Newborn Resuscitation Windmill Health
Co-Founder & CEO
Stanford-India Biodesign Fellow 2011-12
"One day while I was training as a resident, I visited my mother, who is also a doctor, at her clinic. As I waited in her consulting room, a twelve-year-old boy suddenly collapsed. My mother saw that he wasn’t breathing and sprang into action, delivering artificial breaths with a bag-mask device and giving vigorous cardiac compression. She pushed and pumped until her hands became sore and her arms cramped, yet she never gave up until she saw the color rush back into the boy’s face. The episode seemed to last for hours but actually transpired in just 20 intense minutes.
As I worked as a doctor, I gained personal experience performing resuscitations. Yet, despite ample training and practice, each event was marked by chaos, confusion, and anxiety. The problem was that the dominant hand of the person doing the resuscitation was occupied by the task of compressing the ventilation bag. This left only one hand to perform the triple maneuver of jaw-thrust, chin lift, and neck tilt, in addition to using the fingers of that same hand to create the all-important face mask seal. I remember thinking that if doctors could compress the bag by foot, then they would have another free hand to help save the patient.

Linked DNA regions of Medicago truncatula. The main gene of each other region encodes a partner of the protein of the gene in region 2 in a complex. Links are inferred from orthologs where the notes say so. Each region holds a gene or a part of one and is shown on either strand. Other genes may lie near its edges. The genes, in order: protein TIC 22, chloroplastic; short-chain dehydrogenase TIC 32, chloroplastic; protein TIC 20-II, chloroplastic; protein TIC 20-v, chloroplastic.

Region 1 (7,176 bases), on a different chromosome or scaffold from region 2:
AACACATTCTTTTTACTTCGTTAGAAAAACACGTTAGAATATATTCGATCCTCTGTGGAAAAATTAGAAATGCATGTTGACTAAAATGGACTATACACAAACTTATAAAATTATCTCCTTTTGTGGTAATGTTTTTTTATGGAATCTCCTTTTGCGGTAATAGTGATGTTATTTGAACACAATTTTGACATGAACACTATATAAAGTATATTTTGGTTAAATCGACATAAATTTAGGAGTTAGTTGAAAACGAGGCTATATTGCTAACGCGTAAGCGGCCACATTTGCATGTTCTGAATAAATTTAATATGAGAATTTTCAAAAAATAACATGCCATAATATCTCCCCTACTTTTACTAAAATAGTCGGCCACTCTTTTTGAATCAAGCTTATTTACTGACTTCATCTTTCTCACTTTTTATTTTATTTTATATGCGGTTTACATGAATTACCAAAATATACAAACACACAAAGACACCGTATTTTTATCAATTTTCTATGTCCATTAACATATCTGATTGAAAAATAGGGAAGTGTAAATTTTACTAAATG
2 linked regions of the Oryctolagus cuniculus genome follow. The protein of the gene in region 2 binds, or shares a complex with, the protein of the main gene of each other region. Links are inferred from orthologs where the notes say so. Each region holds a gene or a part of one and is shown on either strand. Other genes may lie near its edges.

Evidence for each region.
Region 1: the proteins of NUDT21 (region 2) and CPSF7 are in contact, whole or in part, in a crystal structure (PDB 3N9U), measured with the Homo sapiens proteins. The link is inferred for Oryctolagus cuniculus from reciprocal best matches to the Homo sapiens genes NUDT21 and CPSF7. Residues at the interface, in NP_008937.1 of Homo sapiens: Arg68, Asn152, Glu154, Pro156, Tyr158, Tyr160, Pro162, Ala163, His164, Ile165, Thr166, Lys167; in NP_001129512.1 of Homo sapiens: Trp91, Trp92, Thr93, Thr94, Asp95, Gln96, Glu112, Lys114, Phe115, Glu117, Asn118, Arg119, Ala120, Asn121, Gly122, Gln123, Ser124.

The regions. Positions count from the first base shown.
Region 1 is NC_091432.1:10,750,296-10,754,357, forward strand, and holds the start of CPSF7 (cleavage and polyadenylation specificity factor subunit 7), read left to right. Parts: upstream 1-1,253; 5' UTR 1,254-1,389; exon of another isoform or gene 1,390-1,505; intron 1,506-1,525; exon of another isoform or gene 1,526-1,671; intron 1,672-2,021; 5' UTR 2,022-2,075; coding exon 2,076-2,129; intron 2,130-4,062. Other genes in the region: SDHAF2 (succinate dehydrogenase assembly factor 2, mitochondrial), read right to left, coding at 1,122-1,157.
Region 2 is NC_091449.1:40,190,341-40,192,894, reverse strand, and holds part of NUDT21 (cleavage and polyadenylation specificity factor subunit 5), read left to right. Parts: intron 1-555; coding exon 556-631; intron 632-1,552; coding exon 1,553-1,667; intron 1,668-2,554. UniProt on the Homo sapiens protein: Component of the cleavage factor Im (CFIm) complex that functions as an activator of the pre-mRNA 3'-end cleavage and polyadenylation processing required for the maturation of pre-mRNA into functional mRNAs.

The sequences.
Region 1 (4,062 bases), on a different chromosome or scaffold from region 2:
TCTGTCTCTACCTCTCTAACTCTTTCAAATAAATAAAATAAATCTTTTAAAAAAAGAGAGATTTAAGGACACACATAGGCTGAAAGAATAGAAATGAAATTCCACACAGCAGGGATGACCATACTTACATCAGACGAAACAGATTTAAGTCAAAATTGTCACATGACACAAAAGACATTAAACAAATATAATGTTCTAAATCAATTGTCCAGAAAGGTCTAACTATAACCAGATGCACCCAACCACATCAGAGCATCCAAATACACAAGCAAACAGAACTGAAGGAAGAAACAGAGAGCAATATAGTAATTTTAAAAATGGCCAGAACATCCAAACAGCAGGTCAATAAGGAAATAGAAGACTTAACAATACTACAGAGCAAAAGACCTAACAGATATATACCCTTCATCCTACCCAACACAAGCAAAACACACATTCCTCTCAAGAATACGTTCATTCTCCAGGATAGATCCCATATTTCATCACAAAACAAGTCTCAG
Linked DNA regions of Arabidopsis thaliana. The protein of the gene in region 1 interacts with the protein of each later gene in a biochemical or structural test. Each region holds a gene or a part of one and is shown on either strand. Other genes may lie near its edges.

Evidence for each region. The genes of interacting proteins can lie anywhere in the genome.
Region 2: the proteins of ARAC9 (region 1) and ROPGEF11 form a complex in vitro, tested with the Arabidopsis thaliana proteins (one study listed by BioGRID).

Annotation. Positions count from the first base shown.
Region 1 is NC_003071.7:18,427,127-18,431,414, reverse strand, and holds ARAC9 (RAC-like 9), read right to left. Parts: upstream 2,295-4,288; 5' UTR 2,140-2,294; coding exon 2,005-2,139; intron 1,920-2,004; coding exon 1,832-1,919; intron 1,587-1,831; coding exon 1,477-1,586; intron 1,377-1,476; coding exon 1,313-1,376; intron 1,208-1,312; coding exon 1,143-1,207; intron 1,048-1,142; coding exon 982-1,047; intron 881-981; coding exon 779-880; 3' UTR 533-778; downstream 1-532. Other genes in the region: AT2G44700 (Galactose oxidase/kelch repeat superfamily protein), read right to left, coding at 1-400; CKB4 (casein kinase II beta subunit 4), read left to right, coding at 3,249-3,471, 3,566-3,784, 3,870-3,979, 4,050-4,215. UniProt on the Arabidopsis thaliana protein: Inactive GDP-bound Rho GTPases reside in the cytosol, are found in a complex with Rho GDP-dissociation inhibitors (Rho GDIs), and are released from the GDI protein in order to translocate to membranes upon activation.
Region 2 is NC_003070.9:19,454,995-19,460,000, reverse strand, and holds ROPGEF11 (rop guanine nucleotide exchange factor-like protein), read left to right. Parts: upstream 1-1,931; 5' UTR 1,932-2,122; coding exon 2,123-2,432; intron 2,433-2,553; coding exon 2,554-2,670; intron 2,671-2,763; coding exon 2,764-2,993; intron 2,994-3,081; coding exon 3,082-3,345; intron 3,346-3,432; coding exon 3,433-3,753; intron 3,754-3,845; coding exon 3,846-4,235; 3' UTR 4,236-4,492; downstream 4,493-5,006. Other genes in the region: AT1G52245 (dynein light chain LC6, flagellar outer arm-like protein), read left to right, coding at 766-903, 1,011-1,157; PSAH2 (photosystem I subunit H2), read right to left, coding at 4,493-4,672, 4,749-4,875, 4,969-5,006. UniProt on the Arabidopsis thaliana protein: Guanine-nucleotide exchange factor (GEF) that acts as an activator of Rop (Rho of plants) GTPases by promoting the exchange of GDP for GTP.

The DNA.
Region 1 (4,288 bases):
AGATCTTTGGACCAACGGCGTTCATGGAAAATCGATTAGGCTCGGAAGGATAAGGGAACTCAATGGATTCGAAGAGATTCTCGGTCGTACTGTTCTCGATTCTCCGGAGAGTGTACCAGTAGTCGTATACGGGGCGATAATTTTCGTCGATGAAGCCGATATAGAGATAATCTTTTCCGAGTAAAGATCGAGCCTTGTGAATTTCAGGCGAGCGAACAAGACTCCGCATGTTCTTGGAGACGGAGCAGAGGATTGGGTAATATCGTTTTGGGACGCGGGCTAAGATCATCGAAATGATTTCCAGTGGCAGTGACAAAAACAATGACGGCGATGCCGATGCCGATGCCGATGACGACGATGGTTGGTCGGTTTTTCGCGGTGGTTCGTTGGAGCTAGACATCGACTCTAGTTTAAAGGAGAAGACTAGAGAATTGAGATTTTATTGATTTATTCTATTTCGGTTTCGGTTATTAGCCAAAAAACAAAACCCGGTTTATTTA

When I became a Stanford-India Biodesign Fellows, my team and I decided to tackle these challenges to help save the 800,000 newborns who fail to breathe every year. After lots of hard work, we introduced the first foot-operated resuscitator for newborns. The device, which can be used by a single operator, allows that individual to use both hands to hold and secure the mask, which reduces air leakage by half. It also has built-in suction to remove any mucus blocking the airway. And it monitors air pressure and can control oxygen levels without requiring a battery or electric power, which makes it functional in urban and rural settings alike.
Had I not seen my mother save that child, and then felt the aches in my own hands while working to save a life, I never would have had the inspiration to improve resuscitation for babies and doctors around the world."
“Had I not seen my mother save that child, and then felt the aches in my own hands while working to save a life, I never would have had the inspiration to improve resuscitation for babies and doctors around the world.”
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